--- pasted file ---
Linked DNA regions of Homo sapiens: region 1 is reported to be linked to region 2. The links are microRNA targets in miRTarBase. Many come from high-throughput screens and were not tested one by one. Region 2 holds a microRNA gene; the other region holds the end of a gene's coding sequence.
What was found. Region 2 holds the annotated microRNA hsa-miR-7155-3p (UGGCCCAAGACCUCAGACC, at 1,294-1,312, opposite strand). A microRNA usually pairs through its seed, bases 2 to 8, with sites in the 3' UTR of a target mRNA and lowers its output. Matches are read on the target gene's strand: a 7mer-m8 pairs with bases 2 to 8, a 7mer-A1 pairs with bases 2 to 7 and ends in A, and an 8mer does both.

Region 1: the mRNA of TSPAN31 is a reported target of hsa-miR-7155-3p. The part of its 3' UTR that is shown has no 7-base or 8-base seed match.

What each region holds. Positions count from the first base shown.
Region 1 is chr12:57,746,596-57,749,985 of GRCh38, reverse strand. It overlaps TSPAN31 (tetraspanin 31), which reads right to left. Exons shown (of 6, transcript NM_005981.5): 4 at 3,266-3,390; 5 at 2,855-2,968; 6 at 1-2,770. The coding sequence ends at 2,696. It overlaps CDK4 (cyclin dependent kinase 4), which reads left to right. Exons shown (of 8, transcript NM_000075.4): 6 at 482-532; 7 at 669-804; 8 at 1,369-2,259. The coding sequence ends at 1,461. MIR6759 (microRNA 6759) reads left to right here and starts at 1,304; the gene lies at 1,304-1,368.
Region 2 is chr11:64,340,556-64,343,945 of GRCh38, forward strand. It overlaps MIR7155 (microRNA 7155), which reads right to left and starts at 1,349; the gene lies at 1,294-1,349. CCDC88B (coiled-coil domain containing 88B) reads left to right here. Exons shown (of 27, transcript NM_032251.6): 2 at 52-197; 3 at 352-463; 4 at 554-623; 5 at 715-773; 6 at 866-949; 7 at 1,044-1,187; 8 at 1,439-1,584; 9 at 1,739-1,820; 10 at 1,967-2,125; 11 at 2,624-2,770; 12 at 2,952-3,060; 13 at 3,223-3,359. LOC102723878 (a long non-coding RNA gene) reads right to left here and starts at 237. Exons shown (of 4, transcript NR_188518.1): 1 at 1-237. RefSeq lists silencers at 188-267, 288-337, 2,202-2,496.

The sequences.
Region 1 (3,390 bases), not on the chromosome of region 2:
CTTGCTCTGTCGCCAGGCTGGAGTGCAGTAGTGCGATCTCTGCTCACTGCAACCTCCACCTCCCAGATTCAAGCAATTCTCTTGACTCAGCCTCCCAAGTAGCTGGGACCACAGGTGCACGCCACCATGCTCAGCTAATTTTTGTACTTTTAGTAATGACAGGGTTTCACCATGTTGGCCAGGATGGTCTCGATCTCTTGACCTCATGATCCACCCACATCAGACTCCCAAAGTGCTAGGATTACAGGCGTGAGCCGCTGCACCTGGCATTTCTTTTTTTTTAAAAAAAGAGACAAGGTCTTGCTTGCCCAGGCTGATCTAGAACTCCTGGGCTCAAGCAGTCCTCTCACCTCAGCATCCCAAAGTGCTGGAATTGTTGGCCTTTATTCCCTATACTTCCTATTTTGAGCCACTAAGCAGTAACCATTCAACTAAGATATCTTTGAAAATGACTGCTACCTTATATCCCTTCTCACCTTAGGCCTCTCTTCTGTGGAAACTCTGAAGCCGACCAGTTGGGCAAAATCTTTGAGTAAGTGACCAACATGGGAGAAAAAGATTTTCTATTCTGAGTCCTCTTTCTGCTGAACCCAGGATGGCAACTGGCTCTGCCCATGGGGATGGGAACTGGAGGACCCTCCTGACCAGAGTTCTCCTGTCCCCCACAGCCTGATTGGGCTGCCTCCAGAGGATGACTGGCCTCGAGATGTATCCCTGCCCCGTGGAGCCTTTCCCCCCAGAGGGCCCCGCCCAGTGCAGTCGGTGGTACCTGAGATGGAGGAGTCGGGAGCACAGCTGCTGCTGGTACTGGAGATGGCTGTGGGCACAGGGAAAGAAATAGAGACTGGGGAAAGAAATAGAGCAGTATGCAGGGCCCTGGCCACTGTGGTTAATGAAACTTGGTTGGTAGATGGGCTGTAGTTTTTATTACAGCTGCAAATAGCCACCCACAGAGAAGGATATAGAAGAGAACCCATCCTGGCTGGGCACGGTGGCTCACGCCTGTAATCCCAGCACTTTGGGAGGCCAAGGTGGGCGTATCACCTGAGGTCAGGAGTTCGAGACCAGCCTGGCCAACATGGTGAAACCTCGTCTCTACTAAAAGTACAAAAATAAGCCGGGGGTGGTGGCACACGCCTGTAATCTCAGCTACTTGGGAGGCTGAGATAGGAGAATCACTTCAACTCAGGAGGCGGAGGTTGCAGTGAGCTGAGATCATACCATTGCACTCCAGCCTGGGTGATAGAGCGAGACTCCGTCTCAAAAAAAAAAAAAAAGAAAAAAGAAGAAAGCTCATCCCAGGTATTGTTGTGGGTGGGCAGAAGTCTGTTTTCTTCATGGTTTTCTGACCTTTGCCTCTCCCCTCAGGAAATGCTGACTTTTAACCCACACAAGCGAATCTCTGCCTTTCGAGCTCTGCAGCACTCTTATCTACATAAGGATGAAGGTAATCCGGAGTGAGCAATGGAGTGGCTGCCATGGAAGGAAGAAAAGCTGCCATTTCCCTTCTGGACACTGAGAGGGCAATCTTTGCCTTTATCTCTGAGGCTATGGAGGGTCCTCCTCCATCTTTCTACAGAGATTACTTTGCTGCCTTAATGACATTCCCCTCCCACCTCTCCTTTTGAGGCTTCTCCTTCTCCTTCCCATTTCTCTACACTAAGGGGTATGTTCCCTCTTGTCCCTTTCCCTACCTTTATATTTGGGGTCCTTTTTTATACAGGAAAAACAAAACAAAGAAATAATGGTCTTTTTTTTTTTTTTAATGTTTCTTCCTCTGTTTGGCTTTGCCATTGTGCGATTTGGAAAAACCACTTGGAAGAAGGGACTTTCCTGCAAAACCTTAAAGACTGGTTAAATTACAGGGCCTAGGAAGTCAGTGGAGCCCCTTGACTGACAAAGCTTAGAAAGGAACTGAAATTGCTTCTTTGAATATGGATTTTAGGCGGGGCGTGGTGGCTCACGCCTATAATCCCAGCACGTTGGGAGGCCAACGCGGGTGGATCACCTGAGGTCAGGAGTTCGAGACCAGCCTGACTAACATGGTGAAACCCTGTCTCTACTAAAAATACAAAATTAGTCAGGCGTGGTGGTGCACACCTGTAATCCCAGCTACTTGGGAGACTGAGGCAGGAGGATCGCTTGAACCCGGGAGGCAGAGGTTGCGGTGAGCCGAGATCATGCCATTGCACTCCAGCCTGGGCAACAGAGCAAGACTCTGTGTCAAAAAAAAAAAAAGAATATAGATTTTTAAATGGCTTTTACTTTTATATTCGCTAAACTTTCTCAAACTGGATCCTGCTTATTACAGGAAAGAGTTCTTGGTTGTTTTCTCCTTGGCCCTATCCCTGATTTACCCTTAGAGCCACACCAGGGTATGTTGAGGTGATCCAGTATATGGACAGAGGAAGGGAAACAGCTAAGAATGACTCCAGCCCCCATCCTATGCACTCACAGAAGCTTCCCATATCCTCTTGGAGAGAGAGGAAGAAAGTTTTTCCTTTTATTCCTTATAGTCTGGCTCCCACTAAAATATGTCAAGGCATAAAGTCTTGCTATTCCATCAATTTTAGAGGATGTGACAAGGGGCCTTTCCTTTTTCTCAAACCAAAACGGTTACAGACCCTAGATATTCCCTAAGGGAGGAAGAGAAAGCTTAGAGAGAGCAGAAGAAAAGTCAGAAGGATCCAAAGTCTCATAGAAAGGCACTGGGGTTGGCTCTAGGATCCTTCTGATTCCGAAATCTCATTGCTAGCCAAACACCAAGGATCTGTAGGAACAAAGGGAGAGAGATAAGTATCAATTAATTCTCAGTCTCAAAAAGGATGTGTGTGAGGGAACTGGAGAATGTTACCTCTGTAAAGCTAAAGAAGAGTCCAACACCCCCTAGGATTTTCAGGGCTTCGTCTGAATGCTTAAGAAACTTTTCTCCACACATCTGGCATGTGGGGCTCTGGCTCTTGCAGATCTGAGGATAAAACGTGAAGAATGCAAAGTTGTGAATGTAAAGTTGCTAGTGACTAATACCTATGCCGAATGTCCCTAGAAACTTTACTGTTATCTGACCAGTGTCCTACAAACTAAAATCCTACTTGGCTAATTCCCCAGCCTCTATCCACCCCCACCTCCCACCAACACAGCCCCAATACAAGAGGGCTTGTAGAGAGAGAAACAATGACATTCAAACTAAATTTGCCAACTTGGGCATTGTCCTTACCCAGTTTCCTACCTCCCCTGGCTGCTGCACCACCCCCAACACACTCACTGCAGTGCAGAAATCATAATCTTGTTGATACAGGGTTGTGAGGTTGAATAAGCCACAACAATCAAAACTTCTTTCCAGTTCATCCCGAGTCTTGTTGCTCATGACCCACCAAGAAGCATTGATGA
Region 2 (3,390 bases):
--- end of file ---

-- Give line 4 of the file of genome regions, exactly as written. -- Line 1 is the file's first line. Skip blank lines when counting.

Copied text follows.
What each region holds. Positions count from the first base shown.